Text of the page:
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Virgil: Trump and Tech: Trust, but Verify. But Best to Skip the Trust, Get Right to Verify.

Dorsey Meets Trump, Virgil Sees
White House, BNN Edit
VIRGIL

President Trump takes Twitter seriously.  After all, he can boast of having almost 60 million Twitter followers, and he has tweeted more than 41,000 times. Still, it was interesting to see, on the morning of April 23, that he tweeted out some considerable thoughts on the social-media platform:

The best thing ever to happen to Twitter is Donald Trump.” @MariaBartiromo  So true, but they don’t treat me well as a Republican.  Very discriminatory, hard for people to sign on.  Constantly taking people off list.  Big complaints from many people.  Different names-over 100 M . . . But should be much higher than that if Twitter wasn’t playing their political games.   No wonder Congress wants to get involved – and they should.  Must be more, and fairer, companies to get out the WORD!

 

Trump’s Tweets, President Trump and his immigration tweets. Brendan Smialowski/AFP/Getty Images, Evan Vucci/AP, Donald Trump via Twttier, Jacquelyn Martin/AP, Getty Images)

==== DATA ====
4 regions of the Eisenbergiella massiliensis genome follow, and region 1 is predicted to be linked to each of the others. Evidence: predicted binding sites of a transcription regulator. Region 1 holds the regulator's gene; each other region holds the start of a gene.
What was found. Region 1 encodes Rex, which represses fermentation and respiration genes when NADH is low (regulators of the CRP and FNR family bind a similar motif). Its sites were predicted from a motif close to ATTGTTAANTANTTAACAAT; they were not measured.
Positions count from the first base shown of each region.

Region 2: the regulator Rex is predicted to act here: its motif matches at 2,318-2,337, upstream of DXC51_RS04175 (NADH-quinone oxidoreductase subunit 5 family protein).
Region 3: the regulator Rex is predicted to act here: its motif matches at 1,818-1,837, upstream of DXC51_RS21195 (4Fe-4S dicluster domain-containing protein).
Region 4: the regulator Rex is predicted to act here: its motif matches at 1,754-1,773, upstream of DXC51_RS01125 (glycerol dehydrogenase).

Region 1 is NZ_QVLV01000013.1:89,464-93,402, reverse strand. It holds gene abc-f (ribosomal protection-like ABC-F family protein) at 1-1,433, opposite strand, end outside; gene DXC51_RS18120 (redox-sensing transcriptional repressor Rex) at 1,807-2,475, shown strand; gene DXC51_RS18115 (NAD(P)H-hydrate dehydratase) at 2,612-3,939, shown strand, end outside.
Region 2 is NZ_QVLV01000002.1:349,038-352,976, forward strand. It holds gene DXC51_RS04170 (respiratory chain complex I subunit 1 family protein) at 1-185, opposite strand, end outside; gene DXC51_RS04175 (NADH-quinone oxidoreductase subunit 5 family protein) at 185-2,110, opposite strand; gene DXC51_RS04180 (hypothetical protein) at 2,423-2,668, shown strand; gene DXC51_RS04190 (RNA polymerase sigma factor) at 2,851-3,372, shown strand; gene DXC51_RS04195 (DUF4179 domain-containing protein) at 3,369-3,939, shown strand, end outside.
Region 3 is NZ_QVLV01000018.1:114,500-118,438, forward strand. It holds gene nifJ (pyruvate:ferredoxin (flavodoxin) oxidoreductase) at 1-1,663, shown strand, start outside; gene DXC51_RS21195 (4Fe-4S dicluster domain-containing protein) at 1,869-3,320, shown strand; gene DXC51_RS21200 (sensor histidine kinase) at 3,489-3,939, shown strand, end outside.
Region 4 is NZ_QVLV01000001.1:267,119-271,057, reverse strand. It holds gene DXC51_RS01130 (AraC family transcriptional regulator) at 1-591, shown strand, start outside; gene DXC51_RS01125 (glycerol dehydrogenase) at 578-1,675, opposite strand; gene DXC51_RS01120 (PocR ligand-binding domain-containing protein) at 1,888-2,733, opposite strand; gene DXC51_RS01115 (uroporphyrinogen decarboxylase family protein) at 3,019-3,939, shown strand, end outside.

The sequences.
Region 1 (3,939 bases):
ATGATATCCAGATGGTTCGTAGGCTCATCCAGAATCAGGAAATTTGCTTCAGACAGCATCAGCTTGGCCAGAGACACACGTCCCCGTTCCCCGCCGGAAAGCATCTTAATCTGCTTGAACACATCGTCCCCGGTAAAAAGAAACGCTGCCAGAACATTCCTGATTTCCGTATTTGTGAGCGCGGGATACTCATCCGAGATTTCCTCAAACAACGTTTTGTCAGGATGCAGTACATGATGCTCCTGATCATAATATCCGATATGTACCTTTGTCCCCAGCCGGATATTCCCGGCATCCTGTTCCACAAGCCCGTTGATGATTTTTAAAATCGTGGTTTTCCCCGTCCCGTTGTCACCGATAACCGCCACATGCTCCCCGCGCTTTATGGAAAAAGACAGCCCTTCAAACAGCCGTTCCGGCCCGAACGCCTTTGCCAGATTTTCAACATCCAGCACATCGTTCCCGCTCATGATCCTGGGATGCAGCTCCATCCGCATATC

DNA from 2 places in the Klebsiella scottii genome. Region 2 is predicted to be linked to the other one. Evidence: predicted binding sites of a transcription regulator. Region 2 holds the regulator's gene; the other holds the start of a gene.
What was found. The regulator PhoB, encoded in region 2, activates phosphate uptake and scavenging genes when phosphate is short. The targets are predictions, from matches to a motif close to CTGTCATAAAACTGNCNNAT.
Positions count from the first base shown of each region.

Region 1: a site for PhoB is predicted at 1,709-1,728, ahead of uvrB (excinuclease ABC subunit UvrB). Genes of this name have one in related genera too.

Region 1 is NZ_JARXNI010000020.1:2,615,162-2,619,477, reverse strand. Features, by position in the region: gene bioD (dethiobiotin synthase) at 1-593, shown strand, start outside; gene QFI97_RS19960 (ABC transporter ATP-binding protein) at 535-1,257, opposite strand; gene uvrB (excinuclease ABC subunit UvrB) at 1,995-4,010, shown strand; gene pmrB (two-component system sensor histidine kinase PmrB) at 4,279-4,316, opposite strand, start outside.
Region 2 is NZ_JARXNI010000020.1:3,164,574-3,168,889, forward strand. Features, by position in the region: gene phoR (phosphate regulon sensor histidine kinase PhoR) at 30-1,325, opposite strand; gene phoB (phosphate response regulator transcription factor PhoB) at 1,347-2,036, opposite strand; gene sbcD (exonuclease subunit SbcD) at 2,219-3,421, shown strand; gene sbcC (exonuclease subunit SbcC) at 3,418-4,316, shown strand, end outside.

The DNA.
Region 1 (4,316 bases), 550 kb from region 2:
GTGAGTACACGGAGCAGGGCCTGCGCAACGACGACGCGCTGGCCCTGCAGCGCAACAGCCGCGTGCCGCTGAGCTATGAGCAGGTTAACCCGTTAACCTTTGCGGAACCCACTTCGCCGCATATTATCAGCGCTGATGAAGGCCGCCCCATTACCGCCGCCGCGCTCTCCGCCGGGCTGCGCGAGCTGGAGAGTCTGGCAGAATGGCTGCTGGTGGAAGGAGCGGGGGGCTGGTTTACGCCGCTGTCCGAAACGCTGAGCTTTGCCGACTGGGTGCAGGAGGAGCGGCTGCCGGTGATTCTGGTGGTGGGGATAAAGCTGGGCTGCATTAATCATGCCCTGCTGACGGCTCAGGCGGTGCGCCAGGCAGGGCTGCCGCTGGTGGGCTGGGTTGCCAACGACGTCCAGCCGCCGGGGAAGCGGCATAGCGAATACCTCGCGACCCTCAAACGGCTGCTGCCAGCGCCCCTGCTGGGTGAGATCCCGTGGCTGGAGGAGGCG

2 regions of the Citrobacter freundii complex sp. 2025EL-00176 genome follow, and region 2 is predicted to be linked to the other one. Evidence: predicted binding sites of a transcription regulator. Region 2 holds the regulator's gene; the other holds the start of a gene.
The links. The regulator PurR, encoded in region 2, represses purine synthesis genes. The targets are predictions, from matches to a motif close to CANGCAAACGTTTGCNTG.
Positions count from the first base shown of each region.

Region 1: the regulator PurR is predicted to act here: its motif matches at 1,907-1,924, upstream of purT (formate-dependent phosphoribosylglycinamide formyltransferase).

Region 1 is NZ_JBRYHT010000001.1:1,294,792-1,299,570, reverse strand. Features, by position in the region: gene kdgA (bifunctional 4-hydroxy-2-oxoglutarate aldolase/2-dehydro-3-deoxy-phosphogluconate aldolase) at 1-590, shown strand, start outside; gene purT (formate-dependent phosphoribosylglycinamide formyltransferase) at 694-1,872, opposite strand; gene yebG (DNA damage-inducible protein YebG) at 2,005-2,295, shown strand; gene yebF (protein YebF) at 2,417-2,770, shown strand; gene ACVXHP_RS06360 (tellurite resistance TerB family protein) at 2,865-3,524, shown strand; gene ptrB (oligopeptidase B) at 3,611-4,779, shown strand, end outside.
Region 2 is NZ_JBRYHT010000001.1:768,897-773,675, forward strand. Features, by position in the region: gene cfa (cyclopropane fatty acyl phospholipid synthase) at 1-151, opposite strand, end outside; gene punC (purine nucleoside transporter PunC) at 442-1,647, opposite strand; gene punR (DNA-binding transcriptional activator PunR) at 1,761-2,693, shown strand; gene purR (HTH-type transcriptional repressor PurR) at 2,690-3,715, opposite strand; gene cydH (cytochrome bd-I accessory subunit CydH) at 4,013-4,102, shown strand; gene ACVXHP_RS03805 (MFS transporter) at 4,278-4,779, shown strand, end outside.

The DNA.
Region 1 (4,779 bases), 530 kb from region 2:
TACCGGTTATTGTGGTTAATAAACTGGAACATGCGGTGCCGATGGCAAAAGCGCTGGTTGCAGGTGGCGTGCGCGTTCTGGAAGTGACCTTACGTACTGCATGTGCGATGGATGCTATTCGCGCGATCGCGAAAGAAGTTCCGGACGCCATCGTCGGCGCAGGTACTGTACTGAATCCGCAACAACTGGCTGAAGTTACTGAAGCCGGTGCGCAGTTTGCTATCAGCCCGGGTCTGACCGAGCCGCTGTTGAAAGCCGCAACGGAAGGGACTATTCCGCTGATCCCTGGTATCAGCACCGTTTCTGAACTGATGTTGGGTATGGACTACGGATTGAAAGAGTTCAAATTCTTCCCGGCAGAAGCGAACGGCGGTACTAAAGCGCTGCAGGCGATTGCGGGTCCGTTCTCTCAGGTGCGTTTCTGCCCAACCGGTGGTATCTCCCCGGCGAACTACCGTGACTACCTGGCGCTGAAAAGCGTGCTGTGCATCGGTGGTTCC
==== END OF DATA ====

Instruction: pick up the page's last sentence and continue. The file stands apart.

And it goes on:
If we unpack these comments a bit, we can see that Trump thinks a) Twitter is biased against both him and Republicans; b) Congress needs to take a look, perhaps with an eye toward some sort of regulation; and c) new companies ought to get into the social-media space.  In other words, some real news, on possible digital policy initiatives.   

Then, on the afternoon of April 23, we learned that Trump and Twitter CEO Jack Dorsey actually met in the Oval Office.  Needless to say, the president tweeted about the session: 

Great meeting this afternoon at the @WhiteHouse with @Jack from @Twitter.  Lots of subjects discussed regarding their platform, and the world of social media in general.  Look forward to keeping an open dialogue!

For its part, Twitter issued a statement: 

Jack had a constructive meeting with the President of the United States today at the president’s invitation.  They discussed Twitter’s commitment to protecting the health of the public conversation ahead of the 2020 U.S. elections and efforts underway to respond to the opioid crisis.